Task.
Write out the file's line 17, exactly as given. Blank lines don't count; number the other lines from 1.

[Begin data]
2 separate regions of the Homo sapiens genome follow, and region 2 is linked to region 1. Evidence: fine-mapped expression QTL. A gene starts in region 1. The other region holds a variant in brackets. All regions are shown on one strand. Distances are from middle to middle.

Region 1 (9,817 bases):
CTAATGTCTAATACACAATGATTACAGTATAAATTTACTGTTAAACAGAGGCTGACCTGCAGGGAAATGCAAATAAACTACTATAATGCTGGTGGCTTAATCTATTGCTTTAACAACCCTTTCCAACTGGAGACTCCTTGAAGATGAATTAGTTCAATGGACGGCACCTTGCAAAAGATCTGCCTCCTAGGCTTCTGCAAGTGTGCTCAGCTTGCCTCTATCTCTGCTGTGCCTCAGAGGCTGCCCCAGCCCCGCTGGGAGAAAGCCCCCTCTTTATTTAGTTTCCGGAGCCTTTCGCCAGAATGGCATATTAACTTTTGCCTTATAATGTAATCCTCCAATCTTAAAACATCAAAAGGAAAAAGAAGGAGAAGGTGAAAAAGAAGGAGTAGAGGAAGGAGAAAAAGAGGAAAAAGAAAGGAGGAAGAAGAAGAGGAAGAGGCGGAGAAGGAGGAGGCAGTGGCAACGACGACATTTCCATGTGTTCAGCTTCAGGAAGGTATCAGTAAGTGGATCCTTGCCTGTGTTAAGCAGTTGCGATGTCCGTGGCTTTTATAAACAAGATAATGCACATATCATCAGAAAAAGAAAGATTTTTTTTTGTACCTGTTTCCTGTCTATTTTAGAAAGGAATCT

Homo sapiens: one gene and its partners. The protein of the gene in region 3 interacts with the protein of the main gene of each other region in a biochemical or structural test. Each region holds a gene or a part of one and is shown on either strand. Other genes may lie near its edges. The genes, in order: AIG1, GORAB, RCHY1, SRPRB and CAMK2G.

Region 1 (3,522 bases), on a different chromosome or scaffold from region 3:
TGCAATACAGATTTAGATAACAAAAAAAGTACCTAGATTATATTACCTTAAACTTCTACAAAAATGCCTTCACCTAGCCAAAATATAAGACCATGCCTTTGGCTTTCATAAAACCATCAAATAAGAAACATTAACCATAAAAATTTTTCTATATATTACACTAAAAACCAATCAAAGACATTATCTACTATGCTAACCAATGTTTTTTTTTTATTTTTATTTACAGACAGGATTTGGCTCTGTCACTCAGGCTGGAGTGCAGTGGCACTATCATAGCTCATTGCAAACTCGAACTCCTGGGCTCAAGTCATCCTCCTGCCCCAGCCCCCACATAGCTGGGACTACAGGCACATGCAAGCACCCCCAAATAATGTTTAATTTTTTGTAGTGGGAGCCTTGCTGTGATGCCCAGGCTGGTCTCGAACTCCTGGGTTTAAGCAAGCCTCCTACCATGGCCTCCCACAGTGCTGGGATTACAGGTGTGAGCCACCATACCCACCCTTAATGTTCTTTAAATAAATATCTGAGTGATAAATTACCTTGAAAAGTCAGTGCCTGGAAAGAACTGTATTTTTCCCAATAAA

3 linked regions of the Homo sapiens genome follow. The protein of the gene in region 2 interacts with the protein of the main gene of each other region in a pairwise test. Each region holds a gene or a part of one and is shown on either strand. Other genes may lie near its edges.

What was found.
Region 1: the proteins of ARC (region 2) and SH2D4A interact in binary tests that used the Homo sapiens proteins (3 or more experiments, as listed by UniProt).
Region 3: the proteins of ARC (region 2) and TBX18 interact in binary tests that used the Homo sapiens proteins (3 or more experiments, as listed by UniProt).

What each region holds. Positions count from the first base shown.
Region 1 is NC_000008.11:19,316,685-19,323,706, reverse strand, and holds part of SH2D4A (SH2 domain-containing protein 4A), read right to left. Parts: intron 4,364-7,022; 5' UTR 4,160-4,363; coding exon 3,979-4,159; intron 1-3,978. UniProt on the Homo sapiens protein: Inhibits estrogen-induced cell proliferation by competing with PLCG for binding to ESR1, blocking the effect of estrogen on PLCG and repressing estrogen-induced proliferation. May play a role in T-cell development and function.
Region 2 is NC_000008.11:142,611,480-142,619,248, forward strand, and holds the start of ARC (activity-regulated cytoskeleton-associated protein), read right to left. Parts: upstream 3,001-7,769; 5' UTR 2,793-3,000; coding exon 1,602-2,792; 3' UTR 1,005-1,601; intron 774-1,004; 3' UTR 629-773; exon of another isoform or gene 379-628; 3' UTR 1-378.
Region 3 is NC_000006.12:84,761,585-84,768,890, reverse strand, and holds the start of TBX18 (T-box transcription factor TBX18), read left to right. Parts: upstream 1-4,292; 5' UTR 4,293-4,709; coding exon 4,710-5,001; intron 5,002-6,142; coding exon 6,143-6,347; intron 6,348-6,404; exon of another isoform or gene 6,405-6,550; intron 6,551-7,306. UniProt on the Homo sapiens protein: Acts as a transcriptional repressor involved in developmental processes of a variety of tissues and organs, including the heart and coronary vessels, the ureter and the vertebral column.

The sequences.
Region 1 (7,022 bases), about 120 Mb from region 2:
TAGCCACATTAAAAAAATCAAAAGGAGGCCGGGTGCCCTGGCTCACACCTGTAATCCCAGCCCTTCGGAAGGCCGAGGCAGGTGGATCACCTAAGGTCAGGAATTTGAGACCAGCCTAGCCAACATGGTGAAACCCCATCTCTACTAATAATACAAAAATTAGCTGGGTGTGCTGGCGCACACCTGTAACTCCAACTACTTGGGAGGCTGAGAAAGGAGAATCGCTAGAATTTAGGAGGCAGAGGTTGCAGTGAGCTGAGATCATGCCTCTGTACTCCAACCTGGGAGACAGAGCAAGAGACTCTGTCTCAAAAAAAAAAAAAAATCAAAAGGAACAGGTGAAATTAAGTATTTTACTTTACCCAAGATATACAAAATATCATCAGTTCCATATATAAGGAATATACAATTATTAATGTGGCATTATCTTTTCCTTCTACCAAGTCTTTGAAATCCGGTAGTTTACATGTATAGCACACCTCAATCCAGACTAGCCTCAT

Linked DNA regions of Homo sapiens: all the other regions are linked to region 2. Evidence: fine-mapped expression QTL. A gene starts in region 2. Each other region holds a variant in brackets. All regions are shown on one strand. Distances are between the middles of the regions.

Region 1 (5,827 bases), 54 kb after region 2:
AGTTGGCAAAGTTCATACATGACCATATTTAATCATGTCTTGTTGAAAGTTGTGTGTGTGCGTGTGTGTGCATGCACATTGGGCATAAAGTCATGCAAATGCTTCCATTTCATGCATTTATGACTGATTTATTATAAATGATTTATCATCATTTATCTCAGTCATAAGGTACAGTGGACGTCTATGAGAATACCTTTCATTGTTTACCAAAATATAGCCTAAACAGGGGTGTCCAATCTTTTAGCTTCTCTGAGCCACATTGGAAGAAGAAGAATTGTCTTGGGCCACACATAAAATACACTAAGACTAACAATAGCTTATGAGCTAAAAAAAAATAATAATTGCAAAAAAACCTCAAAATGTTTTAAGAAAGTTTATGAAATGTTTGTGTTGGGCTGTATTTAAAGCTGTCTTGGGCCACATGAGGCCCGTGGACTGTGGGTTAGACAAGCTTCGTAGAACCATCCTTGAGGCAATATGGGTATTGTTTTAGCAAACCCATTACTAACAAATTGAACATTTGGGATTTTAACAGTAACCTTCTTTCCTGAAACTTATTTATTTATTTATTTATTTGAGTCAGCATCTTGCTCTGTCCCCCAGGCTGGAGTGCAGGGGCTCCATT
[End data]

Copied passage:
TAGCCACATTAAAAAAATCAAAAGGAGGCCGGGTGCCCTGGCTCACACCTGTAATCCCAGCCCTTCGGAAGGCCGAGGCAGGTGGATCACCTAAGGTCAGGAATTTGAGACCAGCCTAGCCAACATGGTGAAACCCCATCTCTACTAATAATACAAAAATTAGCTGGGTGTGCTGGCGCACACCTGTAACTCCAACTACTTGGGAGGCTGAGAAAGGAGAATCGCTAGAATTTAGGAGGCAGAGGTTGCAGTGAGCTGAGATCATGCCTCTGTACTCCAACCTGGGAGACAGAGCAAGAGACTCTGTCTCAAAAAAAAAAAAAAATCAAAAGGAACAGGTGAAATTAAGTATTTTACTTTACCCAAGATATACAAAATATCATCAGTTCCATATATAAGGAATATACAATTATTAATGTGGCATTATCTTTTCCTTCTACCAAGTCTTTGAAATCCGGTAGTTTACATGTATAGCACACCTCAATCCAGACTAGCCTCAT